Suriname mining surge taxes primary forest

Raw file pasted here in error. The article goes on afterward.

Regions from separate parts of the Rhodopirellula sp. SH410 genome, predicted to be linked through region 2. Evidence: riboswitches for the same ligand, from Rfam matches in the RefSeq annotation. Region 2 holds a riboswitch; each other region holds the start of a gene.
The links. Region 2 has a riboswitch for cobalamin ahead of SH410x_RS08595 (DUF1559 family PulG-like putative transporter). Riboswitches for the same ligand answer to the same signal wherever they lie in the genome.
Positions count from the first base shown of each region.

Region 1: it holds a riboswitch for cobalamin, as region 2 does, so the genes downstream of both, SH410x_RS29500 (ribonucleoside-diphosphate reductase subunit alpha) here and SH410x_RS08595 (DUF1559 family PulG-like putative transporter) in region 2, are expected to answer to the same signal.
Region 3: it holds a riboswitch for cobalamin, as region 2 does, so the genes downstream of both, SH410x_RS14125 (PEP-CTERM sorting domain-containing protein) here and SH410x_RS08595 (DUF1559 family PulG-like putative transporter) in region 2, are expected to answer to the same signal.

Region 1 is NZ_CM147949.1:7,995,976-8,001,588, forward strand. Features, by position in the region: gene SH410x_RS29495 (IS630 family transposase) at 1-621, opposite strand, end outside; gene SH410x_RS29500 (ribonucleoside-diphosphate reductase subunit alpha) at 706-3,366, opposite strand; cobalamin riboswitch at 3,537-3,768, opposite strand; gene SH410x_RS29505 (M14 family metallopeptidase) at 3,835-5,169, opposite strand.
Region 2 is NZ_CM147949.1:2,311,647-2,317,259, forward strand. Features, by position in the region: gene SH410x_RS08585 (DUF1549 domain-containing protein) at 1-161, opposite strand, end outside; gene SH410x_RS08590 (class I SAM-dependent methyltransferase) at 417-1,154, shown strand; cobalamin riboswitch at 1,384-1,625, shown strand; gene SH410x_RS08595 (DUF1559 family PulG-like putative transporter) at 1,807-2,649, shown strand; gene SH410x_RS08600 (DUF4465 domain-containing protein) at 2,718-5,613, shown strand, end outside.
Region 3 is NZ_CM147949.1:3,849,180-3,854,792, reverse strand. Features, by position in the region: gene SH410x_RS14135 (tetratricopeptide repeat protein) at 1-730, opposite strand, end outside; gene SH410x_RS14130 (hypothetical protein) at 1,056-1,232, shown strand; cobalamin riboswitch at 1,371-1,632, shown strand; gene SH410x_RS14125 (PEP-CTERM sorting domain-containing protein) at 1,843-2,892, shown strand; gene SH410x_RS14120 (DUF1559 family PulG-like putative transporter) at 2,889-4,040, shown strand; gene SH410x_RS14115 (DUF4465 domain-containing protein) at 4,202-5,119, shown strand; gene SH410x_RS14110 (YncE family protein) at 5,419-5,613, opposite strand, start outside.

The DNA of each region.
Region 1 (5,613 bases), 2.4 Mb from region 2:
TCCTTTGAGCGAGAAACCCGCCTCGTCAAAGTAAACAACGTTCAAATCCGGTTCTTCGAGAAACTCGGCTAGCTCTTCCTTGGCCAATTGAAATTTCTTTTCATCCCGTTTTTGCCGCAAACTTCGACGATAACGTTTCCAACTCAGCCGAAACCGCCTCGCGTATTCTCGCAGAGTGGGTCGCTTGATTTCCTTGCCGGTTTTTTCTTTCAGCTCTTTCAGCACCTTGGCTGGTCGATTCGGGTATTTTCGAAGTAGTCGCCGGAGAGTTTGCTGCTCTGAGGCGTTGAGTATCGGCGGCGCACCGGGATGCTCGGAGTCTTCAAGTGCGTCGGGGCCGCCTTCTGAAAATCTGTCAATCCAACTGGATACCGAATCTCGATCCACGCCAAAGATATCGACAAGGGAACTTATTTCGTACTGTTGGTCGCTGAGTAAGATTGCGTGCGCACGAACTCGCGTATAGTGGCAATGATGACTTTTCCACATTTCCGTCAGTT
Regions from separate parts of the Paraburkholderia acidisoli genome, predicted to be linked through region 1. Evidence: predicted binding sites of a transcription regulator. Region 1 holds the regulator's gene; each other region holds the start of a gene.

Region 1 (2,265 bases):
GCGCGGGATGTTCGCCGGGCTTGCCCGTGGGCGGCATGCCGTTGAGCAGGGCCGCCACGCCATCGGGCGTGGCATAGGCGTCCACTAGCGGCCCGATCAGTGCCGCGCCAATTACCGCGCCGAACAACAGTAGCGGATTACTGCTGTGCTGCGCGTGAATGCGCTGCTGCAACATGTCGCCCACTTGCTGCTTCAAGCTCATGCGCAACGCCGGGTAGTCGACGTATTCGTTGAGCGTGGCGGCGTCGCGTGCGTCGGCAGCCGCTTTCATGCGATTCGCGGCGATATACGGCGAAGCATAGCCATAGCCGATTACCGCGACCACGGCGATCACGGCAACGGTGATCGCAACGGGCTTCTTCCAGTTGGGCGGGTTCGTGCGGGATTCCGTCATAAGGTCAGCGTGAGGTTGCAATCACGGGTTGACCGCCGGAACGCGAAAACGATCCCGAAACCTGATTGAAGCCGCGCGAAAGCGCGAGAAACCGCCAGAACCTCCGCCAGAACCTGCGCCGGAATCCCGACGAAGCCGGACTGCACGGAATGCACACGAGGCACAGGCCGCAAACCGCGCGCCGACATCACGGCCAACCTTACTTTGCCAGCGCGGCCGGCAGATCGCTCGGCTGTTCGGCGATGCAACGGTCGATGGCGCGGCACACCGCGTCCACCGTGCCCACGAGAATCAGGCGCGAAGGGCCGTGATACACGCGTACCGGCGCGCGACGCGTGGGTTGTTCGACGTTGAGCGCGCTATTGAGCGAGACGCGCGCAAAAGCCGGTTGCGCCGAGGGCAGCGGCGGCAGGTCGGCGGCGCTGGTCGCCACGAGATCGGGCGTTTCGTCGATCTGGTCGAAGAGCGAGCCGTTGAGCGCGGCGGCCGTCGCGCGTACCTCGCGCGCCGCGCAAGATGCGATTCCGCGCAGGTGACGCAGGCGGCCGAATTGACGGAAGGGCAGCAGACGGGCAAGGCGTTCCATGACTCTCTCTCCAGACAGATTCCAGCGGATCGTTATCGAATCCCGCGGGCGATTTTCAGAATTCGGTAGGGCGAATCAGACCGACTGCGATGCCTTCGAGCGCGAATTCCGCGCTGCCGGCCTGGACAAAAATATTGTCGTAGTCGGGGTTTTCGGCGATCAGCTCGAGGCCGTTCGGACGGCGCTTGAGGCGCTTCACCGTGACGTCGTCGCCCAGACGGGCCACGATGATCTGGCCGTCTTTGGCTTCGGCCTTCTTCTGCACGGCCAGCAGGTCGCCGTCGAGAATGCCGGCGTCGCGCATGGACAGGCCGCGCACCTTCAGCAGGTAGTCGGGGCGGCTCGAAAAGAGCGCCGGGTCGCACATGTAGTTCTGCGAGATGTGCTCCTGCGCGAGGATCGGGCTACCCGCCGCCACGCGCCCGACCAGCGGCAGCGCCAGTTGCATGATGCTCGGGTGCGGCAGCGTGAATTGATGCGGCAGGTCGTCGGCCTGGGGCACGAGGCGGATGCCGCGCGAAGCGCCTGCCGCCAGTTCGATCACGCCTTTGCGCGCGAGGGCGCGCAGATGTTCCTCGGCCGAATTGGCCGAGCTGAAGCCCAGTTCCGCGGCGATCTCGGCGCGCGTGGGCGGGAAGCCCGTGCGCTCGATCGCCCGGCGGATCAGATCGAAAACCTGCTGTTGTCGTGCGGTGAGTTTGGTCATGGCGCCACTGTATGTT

For much of the 20th century, life changed little for the Maroons along central Suriname’s Saramacca River. If there was little government presence, there was also little pressure from the outside world. The Maroons, descendants of formerly enslaved Africans, lived much as they had since escaping Dutch plantations in the 17th and 18th centuries. They hunted, fished and farmed amidst dense primary forests. But over the last three decades the arrival in their territory of Brazilian gold miners through French Guyana has altered age-old customs. As Maroons joined in the hunt for gold, huge swaths of forest were cleared to make way for artisanal mining involving the use of hydraulic pumps. Agricultural land was lost, too. And rivers were contaminated with effluents containing the... [Log in to read more]

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